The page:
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1 in 5 young drivers uninsured

Almost a quarter of a million young motorists are driving illegally because they do not have any insurance cover, according to a report released today by BBC’s Newsbeat.

uninsured-driversThey found that more than 20% of 17 to 20 year olds are not covered by a valid car insurance policy, which amounts to a staggering 243,000 illegal young drivers on our roads.

Many illegal drivers cite the huge cost of an insurance policy as being the reason for not having cover.  Yet the risks of not having a policy are huge, not just for themselves, but also for anybody they may be unfortunate enough to crash into.

The BBC reports the story of 21 year old Gary Street, who was hit by an uninsured driver at 30mph in Manchester two years ago.

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Deaths on Britain’s roads at all time low

uksalogoThe Department for Transport has published statistics on road casualties in accidents reported to the police in Great Britain in 2008, according to the arrangements approved by the UK Statistics Authority

  • The number of people killed in road accidents reported to the police, fell by 14 per cent from 2,946 in 2007 to 2,538 in 2008. 28,567 people were killed or seriously injured in 2008, 7 per cent fewer than in 2007. There were just under 231,000 road casualties in Great Britain in 2008, 7 per cent less than in 2007.
  • The number of deaths among car users in 2008 was 1,257, 12 per cent less than in the previous year.  The reported number of seriously injured fell by 7 per cent to 10,707.  Total reported casualties among car users were 149,169, 8 per cent lower than 2007. Traffic estimates indicate a 1 per cent fall in car and taxi traffic over the period.
  • Child casualties fell by 8 per cent. The number of children killed or seriously injured in 2008 was 2,807 (down 9 per cent on 2007). Of those, 1,784 were pedestrians, 6 per cent down on 2007. 124 children died on the roads, 2 per cent higher than in the previous year, when the lowest ever child fatality figure of 121 was recorded.
  • There were 572 pedestrian deaths, 11 per cent less than in 2007. Reported killed or serious injured casualties fell by 4 per cent to 6,642. The all pedestrian casualty figure fell to 28,481 in 2008, 6 per cent lower than 2007.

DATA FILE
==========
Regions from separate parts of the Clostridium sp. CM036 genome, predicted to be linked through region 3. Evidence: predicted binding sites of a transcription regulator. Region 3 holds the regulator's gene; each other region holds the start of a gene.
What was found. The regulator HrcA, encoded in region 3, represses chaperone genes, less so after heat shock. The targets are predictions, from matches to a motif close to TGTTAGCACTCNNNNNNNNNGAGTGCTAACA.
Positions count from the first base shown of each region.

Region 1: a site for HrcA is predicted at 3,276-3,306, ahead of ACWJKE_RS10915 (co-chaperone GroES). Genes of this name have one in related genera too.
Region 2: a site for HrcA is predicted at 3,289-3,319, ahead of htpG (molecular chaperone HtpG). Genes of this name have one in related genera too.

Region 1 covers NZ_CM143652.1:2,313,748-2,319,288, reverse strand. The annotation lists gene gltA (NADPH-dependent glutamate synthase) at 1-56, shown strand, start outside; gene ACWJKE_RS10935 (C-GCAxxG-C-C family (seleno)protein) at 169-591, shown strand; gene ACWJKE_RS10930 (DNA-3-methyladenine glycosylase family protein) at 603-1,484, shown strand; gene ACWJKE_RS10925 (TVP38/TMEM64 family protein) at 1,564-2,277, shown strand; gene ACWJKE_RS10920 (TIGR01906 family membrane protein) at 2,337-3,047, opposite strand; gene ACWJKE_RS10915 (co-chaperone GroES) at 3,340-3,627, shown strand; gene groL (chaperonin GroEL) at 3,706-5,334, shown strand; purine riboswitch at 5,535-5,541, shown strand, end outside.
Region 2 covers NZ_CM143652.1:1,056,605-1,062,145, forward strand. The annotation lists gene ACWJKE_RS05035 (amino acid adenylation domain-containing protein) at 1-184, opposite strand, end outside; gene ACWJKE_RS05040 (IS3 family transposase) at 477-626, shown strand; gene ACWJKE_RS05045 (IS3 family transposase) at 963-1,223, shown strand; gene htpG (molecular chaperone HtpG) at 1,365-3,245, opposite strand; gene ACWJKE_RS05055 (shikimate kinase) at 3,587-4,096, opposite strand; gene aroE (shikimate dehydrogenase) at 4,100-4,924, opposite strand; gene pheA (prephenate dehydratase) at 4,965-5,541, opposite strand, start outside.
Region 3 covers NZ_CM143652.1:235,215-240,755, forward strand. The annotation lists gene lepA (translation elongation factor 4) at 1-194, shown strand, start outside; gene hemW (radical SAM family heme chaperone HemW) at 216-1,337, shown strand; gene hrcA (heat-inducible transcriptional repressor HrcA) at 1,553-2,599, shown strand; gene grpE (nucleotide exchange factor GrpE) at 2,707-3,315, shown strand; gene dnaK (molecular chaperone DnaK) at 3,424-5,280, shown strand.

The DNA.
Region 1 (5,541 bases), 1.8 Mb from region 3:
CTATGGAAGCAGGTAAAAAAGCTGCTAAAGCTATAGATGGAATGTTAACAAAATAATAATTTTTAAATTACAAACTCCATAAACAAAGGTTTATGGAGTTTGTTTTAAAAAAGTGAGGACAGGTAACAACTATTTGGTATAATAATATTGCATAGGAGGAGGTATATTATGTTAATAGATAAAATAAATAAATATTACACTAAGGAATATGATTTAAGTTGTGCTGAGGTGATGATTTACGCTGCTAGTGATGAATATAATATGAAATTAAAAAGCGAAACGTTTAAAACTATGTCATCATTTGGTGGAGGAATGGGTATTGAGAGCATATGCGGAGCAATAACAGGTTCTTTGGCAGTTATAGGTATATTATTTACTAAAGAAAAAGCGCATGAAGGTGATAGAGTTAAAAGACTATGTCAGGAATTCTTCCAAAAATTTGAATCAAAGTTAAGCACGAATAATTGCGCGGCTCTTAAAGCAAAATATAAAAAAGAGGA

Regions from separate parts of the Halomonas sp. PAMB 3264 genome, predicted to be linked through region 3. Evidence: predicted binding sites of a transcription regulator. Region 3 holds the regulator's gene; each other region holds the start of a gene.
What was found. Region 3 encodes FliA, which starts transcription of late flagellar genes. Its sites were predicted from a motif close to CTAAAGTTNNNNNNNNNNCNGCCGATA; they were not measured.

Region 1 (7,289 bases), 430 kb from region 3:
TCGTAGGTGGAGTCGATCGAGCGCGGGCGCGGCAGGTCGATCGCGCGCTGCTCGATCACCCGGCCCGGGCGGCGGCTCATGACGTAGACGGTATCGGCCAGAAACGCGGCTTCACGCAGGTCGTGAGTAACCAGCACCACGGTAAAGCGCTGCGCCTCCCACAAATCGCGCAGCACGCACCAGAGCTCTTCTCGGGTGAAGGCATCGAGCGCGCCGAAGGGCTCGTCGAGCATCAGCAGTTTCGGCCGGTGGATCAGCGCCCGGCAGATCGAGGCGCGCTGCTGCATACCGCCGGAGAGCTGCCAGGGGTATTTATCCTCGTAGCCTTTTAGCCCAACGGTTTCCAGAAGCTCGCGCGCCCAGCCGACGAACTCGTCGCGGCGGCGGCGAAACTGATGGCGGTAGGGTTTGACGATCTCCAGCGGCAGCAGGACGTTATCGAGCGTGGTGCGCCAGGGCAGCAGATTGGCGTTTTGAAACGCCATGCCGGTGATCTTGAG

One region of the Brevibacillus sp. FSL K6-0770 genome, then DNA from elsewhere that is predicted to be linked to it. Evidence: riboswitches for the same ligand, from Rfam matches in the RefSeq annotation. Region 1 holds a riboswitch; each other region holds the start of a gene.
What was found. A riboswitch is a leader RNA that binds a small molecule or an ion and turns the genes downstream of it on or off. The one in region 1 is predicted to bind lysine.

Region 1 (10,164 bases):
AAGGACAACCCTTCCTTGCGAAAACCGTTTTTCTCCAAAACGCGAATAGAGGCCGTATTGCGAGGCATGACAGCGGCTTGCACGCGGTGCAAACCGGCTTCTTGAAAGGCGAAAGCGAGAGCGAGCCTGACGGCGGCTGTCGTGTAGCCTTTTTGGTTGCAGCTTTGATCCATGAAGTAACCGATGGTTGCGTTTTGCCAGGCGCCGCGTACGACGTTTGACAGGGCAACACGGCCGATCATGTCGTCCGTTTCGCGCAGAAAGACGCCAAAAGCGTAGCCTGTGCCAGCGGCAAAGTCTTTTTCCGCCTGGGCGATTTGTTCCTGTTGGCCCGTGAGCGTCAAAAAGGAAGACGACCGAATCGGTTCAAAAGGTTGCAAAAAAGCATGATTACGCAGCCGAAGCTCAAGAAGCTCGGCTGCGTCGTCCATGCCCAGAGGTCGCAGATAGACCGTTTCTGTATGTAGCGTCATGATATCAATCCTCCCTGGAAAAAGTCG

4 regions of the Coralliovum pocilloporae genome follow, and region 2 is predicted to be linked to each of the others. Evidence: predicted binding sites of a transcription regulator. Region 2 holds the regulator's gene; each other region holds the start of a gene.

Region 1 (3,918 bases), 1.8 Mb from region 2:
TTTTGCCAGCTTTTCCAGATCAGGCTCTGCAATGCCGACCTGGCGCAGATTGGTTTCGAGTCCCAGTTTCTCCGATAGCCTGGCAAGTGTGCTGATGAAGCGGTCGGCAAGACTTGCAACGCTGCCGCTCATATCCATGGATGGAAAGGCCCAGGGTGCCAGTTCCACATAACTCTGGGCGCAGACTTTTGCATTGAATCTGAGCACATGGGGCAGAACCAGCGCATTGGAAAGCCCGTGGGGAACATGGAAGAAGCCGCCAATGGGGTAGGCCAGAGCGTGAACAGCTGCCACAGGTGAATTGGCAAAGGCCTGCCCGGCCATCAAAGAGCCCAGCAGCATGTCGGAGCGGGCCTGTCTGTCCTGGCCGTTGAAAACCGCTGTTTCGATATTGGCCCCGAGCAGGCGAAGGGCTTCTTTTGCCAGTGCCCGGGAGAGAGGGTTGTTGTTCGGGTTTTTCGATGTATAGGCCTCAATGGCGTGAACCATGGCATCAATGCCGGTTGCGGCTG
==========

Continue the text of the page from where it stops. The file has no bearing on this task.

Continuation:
• The number of pedal cyclists killed fell by 15 per cent from 136 in 2007 to 115 in 2008. The number of seriously injured rose by 1 per cent to 2,450. The total casualties among pedal cyclists rose by 1 per cent to 16,297.
  • There were 493 motorcycle user fatalities in accidents reported to the police in 2008, 16 per cent lower than during 2007. The reported number of killed or seriously injured fell compared to 2007 (down 10 percent from 6,737 in 2007 to 6,048 in 2008).  The all motorcycle user casualties figure for 2008 of 21,549 is 8 per cent lower than in 2007.
  • There were 170,500 road accidents involving personal injury reported to the police in 2008, 6 per cent fewer than in 2007.  Of these, 25,457 accidents involved death or serious injury, 6 percent fewer than in 2007 (27,036).
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Many motorists ‘driving illegally’

Source:  Tracy Ollerenshaw, BBC Radio 1 Newsbeat

driver_being_pursued_by_police1More than half of all new drivers banned in the first two years of passing their test don’t bother retaking it.  The law says after a ban you must re-sit a test before driving again, but many people don’t realise.

Road safety groups reckon many young people are getting behind the wheel illegally.

They’re asking courts not to send driving licenses back to banned drivers before they’ve passed a re-test.

Ollie from Essex was aged 17 and had only been driving a few weeks when he got pulled over.

“I got caught speeding,” he says, “doing a hundred miles an hour, so it was an instant ban.”

He’s one of thousands of young drivers who get disqualified every month for picking up six points or more in their first two years after passing their test.

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BBC Watchdog investigates DVLA licence blunder

bbc_watchdogWhen was the last time you checked your licence properly?  Have you applied for a replacement due to a change of name or address?  Have you checked the back of your licence to check that the DVLA haven’t mistakenly added full motorcycle entitlement and removed your car entitlement?  Or if you’re a motorcyclist, has your entitlement been removed for no apparent reason?

BBC’s Watchdog (which aired on 27th April 2009) broadcast a feature in which several members of the public pointed out that these things had actually happened to them. “The DVLA know where we live, when we got our licence and most importantly they know what we’re entitled to drive – or do they?”

Watch the full story here

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